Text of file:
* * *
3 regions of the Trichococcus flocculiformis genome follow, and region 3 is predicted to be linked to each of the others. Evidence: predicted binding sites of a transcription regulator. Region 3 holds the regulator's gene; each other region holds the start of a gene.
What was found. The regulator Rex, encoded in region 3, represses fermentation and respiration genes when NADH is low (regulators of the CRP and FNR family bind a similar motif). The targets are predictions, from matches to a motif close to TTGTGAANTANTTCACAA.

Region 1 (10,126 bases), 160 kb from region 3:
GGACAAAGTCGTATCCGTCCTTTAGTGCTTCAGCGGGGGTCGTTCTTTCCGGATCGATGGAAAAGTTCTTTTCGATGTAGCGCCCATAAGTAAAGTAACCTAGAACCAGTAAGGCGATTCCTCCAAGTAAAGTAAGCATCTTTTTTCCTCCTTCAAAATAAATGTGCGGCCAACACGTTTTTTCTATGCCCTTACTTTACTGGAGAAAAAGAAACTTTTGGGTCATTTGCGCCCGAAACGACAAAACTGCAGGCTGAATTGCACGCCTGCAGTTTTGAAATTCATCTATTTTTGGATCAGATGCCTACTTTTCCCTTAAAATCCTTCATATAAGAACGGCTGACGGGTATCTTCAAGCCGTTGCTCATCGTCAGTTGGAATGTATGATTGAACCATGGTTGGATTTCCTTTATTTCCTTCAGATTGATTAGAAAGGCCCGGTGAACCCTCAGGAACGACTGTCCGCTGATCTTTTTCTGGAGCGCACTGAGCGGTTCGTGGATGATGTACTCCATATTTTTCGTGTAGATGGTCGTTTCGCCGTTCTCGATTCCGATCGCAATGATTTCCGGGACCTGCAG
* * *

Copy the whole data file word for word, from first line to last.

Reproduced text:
3 regions of the Trichococcus flocculiformis genome follow, and region 3 is predicted to be linked to each of the others. Evidence: predicted binding sites of a transcription regulator. Region 3 holds the regulator's gene; each other region holds the start of a gene.
What was found. The regulator Rex, encoded in region 3, represses fermentation and respiration genes when NADH is low (regulators of the CRP and FNR family bind a similar motif). The targets are predictions, from matches to a motif close to TTGTGAANTANTTCACAA.

Region 1 (10,126 bases), 160 kb from region 3:
GGACAAAGTCGTATCCGTCCTTTAGTGCTTCAGCGGGGGTCGTTCTTTCCGGATCGATGGAAAAGTTCTTTTCGATGTAGCGCCCATAAGTAAAGTAACCTAGAACCAGTAAGGCGATTCCTCCAAGTAAAGTAAGCATCTTTTTTCCTCCTTCAAAATAAATGTGCGGCCAACACGTTTTTTCTATGCCCTTACTTTACTGGAGAAAAAGAAACTTTTGGGTCATTTGCGCCCGAAACGACAAAACTGCAGGCTGAATTGCACGCCTGCAGTTTTGAAATTCATCTATTTTTGGATCAGATGCCTACTTTTCCCTTAAAATCCTTCATATAAGAACGGCTGACGGGTATCTTCAAGCCGTTGCTCATCGTCAGTTGGAATGTATGATTGAACCATGGTTGGATTTCCTTTATTTCCTTCAGATTGATTAGAAAGGCCCGGTGAACCCTCAGGAACGACTGTCCGCTGATCTTTTTCTGGAGCGCACTGAGCGGTTCGTGGATGATGTACTCCATATTTTTCGTGTAGATGGTCGTTTCGCCGTTCTCGATTCCGATCGCAATGATTTCCGGGACCTGCAG